Embryonic stem cells (ESCs) have attracted great interest in the fields of tissue engineering, regenerative medicine, and organogenesis for their pluripotency and ability to self-renew. ESC aggregation, which produces an embryoid body (EB), has been widely utilized as a trigger of in vitro directed differentiation. In this paper, we propose a novel method for constructing large numbers of deep concave wells in PDMS microfluidic chips using the meniscus induced by the surface tension of a liquid PDMS prepolymer, and applied this chip for the mass production of uniform sized EBs. To investigate if the microenvironment in the deep concave well is suitable for ES cells, the oxygen diffusion to the deep concave well was analyzed by CFD simulation. Murine EBs were successfully formed in the deep concave wells without loss of cells and laborious careful intervention to refresh culture media. The size of the EBs was uniform, and retrieving of EBs was done just by flipping over the chip. All the processes including EB formation and harvest are easy and safe to cells, and their viability after completion of all processes was over 95%. The basic properties of the EBs were generated and their capacity to differentiate into 3 germ layers was investigated by analyzing the gene expression profile. The harvested EBs were found to differentiate into cardiac cells and neurons, and neurofilaments formed branches of elongated extensions more than 1.0 mm in length.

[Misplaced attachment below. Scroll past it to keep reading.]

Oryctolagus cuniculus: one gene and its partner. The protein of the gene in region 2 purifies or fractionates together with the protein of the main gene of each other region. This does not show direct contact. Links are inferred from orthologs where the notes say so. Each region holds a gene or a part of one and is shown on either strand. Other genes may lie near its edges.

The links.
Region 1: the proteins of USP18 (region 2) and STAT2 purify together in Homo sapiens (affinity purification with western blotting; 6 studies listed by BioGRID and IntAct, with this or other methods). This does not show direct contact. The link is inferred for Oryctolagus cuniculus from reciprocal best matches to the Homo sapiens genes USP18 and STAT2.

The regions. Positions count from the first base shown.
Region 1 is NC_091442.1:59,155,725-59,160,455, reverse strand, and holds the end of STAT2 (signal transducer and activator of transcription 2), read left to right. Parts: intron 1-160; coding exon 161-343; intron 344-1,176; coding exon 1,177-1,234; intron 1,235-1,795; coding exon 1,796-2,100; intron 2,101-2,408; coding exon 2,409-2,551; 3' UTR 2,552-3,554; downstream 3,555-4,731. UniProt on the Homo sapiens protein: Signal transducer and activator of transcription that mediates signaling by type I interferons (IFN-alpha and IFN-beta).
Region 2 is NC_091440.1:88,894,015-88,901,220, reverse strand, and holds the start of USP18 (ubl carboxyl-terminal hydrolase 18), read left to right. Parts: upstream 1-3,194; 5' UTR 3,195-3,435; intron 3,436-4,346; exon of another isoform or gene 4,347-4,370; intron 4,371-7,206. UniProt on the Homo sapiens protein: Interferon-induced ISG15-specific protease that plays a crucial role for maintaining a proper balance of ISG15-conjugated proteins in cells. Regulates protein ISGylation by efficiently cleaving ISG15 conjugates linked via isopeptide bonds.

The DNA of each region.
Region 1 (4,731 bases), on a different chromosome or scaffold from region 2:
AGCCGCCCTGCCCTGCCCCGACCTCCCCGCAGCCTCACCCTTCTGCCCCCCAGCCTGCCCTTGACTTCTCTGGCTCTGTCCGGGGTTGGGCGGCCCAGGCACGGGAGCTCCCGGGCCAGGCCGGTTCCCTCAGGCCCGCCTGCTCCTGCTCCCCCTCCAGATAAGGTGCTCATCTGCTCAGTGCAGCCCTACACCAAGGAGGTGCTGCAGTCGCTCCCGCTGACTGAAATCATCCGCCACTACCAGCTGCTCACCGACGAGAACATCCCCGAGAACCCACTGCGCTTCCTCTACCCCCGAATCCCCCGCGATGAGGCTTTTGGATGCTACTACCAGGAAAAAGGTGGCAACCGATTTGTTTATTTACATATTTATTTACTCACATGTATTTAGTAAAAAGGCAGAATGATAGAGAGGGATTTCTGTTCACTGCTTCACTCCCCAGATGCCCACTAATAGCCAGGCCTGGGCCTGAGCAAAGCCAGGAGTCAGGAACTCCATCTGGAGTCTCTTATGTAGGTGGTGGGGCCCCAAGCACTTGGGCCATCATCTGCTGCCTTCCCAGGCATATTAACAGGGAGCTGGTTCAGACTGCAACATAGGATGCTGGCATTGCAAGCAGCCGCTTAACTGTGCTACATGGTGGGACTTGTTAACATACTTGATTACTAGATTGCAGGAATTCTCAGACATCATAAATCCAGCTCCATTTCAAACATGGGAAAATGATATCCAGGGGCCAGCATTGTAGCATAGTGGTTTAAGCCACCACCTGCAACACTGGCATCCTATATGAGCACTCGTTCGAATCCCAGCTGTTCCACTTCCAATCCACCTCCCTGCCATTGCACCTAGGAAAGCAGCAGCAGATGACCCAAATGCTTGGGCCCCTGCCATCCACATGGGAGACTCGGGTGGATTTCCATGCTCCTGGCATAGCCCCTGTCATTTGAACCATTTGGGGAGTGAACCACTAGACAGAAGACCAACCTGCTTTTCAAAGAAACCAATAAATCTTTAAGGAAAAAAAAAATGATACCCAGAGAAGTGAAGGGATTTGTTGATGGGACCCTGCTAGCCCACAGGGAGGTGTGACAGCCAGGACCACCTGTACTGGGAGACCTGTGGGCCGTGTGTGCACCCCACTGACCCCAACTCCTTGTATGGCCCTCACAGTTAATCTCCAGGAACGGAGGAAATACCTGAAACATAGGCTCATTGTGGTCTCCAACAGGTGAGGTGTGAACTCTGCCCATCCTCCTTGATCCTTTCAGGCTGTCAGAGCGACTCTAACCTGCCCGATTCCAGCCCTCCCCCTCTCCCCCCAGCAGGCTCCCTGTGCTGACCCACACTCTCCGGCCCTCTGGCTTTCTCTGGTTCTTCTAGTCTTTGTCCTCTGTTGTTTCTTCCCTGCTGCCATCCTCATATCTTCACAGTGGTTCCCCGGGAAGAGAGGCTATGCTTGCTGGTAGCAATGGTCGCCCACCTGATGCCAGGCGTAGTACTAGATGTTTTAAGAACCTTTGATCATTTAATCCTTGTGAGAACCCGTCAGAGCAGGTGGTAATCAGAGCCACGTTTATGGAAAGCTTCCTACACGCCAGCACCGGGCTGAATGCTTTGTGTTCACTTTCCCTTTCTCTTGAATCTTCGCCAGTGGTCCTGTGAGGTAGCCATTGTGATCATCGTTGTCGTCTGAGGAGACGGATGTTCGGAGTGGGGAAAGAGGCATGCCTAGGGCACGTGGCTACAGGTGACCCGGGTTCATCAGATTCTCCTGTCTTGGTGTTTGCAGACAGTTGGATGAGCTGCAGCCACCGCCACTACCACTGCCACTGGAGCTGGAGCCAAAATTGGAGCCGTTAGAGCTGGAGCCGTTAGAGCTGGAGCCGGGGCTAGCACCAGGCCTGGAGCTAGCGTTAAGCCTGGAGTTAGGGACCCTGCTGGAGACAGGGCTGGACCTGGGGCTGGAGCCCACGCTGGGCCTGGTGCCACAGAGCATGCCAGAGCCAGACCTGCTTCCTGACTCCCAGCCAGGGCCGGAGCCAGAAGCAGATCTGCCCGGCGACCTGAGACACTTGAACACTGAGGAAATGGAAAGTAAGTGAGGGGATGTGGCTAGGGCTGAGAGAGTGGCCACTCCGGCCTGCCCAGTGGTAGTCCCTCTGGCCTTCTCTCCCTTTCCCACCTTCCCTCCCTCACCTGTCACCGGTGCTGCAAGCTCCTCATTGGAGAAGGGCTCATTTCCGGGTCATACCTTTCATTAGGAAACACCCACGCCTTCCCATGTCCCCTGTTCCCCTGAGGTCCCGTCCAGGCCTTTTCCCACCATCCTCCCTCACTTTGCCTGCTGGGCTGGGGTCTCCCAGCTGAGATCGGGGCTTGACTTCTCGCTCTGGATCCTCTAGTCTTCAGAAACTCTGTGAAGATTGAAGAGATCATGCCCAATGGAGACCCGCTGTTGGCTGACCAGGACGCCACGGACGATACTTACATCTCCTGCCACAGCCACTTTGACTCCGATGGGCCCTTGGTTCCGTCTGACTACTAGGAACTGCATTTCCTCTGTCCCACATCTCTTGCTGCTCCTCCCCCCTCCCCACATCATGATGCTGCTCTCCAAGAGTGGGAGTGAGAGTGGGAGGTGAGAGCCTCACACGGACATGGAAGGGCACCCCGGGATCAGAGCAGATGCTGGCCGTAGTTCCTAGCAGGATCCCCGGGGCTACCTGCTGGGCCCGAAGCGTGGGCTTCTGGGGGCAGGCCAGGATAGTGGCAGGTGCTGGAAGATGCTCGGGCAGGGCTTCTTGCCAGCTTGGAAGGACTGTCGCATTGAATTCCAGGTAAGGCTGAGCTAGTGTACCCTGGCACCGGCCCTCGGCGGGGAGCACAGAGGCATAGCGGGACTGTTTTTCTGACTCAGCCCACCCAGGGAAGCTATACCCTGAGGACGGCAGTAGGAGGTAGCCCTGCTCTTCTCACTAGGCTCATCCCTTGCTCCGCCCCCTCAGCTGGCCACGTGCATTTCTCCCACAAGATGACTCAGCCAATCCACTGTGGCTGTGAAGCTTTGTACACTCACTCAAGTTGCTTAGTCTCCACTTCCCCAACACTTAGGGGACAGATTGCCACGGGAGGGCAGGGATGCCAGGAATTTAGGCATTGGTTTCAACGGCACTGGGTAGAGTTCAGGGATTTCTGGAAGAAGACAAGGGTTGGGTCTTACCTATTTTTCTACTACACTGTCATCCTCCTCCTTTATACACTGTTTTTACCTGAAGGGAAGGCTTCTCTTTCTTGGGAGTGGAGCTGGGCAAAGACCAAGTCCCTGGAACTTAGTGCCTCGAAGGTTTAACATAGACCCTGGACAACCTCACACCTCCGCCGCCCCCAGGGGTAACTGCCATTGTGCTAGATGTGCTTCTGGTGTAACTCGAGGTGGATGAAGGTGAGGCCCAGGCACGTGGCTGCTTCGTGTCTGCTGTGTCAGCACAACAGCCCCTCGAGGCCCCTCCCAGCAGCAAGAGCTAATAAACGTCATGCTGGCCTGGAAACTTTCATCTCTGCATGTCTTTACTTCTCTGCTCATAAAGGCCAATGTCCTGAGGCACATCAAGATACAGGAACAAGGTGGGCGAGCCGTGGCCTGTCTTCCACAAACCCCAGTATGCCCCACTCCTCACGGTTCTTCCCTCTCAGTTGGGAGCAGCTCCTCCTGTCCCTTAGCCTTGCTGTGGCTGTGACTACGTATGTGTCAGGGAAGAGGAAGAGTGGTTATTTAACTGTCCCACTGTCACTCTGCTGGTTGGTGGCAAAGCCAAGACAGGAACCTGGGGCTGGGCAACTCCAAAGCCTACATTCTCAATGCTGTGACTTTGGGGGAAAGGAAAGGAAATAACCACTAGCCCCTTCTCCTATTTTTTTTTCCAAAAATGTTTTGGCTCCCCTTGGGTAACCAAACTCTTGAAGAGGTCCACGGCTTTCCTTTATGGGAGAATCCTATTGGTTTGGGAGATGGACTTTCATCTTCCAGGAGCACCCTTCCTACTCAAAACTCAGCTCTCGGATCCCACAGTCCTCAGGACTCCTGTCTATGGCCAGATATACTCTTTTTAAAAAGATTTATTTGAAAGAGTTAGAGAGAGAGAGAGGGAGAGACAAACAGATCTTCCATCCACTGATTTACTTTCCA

ASJC Scopus subject areas
- Biomedical Engineering